Perks of the job? Now it's up to you

It used to be a company car and life assurance, but now flexibility is the watchword. By Stephen Pritchard
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A middle-of-the-range car, a decent pension and a gold watch at 65: these were the conventional trappings of a management career. But the world of work has changed and employment patterns are now much more varied. Benefits and perks are only just starting to catch up.

Organisations as diverse as broadcasters, local government, financial sector and IT companies are introducing flexible benefits programmes for their staff. Companies are realising that not everyone wants the standard package of a car, a pension and life assurance. Staff appreciate the chance to tailor their perks to suit their lifestyles, and to change them when their circumstances change.

At Oracle, the computer company, employees can use computerised kiosks or the web to select the benefits they want from a menu. Staff working at Oracle have a number of "flex points" which they can use to buy benefits including extra holiday, life assurance, disability protection, private medical cover and health screening. They can opt for a company car, or use flex points for cash or other benefits instead. If they do want the car, they can trade flex points for a better model.

"Benefits were decided by the employer and they were the same for everybody," explains Gaye Brogden, Oracle's human resources director (services), for Europe. "Now you can change your points with life changes. It is part of a general move to give more control to employees."

Like most companies operating flexible benefits systems, Oracle has some minimum requirements. Operational necessities and good sense mean that every member of staff has to take some holiday, for example. Nor is the scheme compulsory. Anyone who opts not to "flex" their benefits simply keeps their existing perks.

Companies have their own particular reasons for moving to flexible benefits. Changes to the tax and National Insurance system mean that increasing benefits in kind instead of pay is no longer the money saver it was. But firms with flexible packages point to other advantages. Staff are more satisfied if they feel they have control over their perks, and there is less wastage through employees qualifying for benefits they neither need nor want, such as life assurance for people without a spouse or children.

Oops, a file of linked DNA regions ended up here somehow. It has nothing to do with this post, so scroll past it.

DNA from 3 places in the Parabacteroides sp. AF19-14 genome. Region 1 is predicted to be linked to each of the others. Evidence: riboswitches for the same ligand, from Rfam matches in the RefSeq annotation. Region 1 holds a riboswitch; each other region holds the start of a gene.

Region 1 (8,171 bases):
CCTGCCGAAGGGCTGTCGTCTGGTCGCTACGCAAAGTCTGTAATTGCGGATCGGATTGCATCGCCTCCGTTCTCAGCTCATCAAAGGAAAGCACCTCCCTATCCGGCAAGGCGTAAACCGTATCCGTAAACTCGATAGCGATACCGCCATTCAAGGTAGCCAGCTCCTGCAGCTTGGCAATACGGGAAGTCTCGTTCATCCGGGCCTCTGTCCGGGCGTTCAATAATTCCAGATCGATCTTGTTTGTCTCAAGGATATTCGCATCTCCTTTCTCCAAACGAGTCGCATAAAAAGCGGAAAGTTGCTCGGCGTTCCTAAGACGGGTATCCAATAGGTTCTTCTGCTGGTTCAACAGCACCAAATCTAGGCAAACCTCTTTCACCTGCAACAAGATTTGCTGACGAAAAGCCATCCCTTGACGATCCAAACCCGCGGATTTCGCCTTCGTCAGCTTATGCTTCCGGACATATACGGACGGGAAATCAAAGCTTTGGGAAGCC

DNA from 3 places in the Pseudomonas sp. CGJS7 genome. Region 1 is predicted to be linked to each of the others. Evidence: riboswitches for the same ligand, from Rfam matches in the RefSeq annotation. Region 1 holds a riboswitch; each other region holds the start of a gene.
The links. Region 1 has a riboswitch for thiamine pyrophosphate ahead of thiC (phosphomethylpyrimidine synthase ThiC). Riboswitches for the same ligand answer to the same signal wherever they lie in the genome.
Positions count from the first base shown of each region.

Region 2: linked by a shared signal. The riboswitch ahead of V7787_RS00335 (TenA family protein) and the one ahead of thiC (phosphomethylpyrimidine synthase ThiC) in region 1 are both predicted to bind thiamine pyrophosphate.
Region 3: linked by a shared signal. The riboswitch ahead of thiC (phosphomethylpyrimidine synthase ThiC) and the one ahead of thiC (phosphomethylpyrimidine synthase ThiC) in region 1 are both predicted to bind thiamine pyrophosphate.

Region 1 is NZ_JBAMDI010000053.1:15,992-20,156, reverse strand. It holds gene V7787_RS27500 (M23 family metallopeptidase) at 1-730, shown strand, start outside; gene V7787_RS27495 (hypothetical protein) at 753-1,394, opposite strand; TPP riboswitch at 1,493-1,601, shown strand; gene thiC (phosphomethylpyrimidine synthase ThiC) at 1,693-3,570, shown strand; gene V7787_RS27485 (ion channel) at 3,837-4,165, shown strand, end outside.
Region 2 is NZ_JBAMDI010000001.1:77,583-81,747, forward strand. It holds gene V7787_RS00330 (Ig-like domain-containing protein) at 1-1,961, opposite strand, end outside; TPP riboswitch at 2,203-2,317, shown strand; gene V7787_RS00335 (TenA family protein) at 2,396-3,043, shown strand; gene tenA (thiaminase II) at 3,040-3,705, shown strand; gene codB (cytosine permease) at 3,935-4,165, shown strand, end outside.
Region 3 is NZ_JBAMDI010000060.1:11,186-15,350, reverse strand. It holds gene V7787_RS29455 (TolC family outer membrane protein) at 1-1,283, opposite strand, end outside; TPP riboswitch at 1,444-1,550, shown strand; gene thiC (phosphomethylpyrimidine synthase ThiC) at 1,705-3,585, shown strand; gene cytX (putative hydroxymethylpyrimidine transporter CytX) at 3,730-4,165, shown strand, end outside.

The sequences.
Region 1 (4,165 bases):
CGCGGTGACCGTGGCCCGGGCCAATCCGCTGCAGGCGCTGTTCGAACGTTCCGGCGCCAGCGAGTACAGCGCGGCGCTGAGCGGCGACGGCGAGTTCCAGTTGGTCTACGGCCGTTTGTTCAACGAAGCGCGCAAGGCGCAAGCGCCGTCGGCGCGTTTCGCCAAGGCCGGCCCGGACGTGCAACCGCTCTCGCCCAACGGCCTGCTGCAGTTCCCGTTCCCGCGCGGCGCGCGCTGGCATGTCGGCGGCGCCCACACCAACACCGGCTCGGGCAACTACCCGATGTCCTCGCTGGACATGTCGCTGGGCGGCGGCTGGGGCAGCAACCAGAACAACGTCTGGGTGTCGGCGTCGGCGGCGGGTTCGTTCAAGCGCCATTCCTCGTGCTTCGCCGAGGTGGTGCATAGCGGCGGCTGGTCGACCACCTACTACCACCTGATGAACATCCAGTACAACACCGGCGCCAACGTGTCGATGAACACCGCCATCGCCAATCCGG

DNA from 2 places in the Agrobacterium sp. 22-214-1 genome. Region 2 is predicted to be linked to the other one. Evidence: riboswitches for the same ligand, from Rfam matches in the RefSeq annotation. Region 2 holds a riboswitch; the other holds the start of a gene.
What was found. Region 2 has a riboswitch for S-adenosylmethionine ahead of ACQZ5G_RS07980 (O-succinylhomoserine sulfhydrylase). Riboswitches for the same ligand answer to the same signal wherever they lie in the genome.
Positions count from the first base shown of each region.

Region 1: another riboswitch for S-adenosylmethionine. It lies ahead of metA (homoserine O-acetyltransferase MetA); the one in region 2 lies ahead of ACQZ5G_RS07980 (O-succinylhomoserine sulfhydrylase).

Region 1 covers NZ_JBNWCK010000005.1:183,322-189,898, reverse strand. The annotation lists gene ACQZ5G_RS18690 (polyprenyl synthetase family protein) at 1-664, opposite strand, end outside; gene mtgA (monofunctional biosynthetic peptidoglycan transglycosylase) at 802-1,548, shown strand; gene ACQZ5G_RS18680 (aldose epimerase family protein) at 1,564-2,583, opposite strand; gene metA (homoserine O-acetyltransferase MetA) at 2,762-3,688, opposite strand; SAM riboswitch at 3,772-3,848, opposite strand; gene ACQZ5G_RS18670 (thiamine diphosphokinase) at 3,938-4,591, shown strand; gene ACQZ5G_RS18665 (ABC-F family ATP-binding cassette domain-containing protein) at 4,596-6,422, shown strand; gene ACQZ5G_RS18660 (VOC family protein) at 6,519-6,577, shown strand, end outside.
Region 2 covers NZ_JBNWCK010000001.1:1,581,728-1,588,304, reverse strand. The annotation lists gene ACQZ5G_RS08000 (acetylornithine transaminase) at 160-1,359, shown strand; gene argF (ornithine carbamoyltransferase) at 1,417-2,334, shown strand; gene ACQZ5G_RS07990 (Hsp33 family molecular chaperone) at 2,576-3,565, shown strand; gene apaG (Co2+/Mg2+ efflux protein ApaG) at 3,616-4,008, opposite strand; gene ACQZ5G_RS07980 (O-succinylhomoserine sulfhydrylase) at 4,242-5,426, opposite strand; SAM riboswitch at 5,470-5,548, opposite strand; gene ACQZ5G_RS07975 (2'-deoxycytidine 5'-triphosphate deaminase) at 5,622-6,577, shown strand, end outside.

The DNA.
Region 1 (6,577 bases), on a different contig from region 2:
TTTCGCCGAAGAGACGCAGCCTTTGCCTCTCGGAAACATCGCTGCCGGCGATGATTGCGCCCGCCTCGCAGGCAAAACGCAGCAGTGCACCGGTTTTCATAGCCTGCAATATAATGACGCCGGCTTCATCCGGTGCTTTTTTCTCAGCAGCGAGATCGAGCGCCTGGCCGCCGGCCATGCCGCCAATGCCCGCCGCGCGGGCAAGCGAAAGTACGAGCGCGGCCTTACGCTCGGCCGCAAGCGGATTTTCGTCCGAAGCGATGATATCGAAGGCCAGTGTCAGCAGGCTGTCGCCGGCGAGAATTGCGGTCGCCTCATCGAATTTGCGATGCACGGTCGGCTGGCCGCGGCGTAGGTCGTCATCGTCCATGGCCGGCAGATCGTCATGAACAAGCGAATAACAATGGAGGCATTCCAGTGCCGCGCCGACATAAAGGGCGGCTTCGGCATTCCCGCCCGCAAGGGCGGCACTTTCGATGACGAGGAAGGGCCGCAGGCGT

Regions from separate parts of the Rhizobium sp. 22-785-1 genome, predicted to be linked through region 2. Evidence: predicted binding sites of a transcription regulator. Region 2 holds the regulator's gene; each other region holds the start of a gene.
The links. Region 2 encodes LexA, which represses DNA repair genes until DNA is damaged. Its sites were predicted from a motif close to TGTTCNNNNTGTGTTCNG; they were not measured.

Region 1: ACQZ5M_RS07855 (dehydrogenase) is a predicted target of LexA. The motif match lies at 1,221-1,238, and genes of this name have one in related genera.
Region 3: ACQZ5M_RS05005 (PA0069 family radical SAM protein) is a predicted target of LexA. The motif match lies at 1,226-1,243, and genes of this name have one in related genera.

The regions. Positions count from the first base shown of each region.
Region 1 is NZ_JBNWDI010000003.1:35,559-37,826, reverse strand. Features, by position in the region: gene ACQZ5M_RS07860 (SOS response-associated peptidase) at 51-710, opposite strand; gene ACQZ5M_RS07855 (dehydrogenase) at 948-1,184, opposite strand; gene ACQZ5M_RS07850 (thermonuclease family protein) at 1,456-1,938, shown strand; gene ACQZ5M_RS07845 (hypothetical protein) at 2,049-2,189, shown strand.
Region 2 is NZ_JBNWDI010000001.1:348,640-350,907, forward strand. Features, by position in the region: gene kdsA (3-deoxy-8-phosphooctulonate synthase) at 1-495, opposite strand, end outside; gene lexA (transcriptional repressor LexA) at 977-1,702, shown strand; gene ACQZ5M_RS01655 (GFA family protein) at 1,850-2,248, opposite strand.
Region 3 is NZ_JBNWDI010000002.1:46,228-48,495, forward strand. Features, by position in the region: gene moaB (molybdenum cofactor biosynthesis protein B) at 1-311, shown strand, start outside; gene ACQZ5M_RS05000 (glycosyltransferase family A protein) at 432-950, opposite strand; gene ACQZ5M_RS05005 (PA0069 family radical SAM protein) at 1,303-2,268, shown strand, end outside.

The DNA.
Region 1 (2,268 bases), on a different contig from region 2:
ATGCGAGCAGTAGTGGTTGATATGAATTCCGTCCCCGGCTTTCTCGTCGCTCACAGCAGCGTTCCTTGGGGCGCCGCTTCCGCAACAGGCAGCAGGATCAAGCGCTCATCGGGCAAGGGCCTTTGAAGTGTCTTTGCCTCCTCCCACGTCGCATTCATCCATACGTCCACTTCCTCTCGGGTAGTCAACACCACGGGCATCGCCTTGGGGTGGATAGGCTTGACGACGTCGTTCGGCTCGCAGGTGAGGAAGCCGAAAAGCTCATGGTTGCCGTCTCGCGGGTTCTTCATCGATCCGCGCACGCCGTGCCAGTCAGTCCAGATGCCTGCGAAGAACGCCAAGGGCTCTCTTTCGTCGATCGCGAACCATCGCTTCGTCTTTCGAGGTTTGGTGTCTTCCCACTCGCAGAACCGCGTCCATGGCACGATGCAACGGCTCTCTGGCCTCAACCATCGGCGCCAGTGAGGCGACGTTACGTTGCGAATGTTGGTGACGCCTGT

Flexible benefits give employers more scope when it comes to recruitment, as it is easier to tailor a package to suit the applicant. Schemes may have an impact on staff retention too. Flexible packages put a monetary value on benefits in kind, so employees can make more realistic comparisons with offers from other companies.

"It is not a panacea," warns Marcus Underhill, flexible benefits specialist at human resources consultants William M Mercer. "If somebody still feels they are not going to develop within a company, they will leave. But they might take a better benefits package into account."

The companies and public sector organisations that have moved to flexible benefits usually do so as part of a wider strategy of more flexible working. Sometimes a flexible benefits system is a way to integrate differing pay and benefits systems after a takeover or merger. Other firms' reasons are more cultural. "It is about empowerment," says Mr Underhill. "What flexible benefits do is reinforce the belief that you are responsible for your own choices." So far, relatively few companies have moved to fully flexible benefits. Estimates suggest that as few as one per cent of UK firms offer broad flexibility. When PriceWaterhouse Coopers surveyed benefits arrangements at 500 companies, seven per cent had "full flex".

More organisations have semi-flexible packages, allowing some changes within a core benefits deal. Surrey county council, for example, operates flexible benefits for a growing percentage of its staff. They can choose benefits including their holiday allowance, childcare, dental insurance, health screening, retail vouchers and health club membership. Some core benefits, such as pensions, are not in the package as Surrey employees are members of the local government pension scheme. Cars, too, have been left out of the programme.

At Surrey, some 25 per cent of eligible staff have opted to change some benefits, according to Nicola Kinghorn, personnel consultant. "People who don't flex anything still value the fact that they can," she says.

Over time, the number of staff changing benefits tends to rise as people become more familiar with their options, and as their needs change. In companies such as Oracle, staff can alter their packages after a "life change" such as marriage, divorce or having a child, as well as at the annual benefits review.

Cable & Wireless operates one of the largest flexible benefits programmes in the UK, covering some 12,000 staff. The scheme started in 1994.

Staff earning less than the average pay in the company - usually younger employees - are more likely to trade cash for extra holiday, according to Russ Watling, employee benefits manager. Staff in the 40-plus age group are more likely to top up their pensions. Childcare help is welcomed by single mothers in particular.

"It is in the nature of these things that the number of people changing benefits tends to increase year on year," says Mr Watling. "Over half the company has been changing at least one benefit from the start. That demonstrates that it is worthwhile. Even those who do not use it are glad it's there."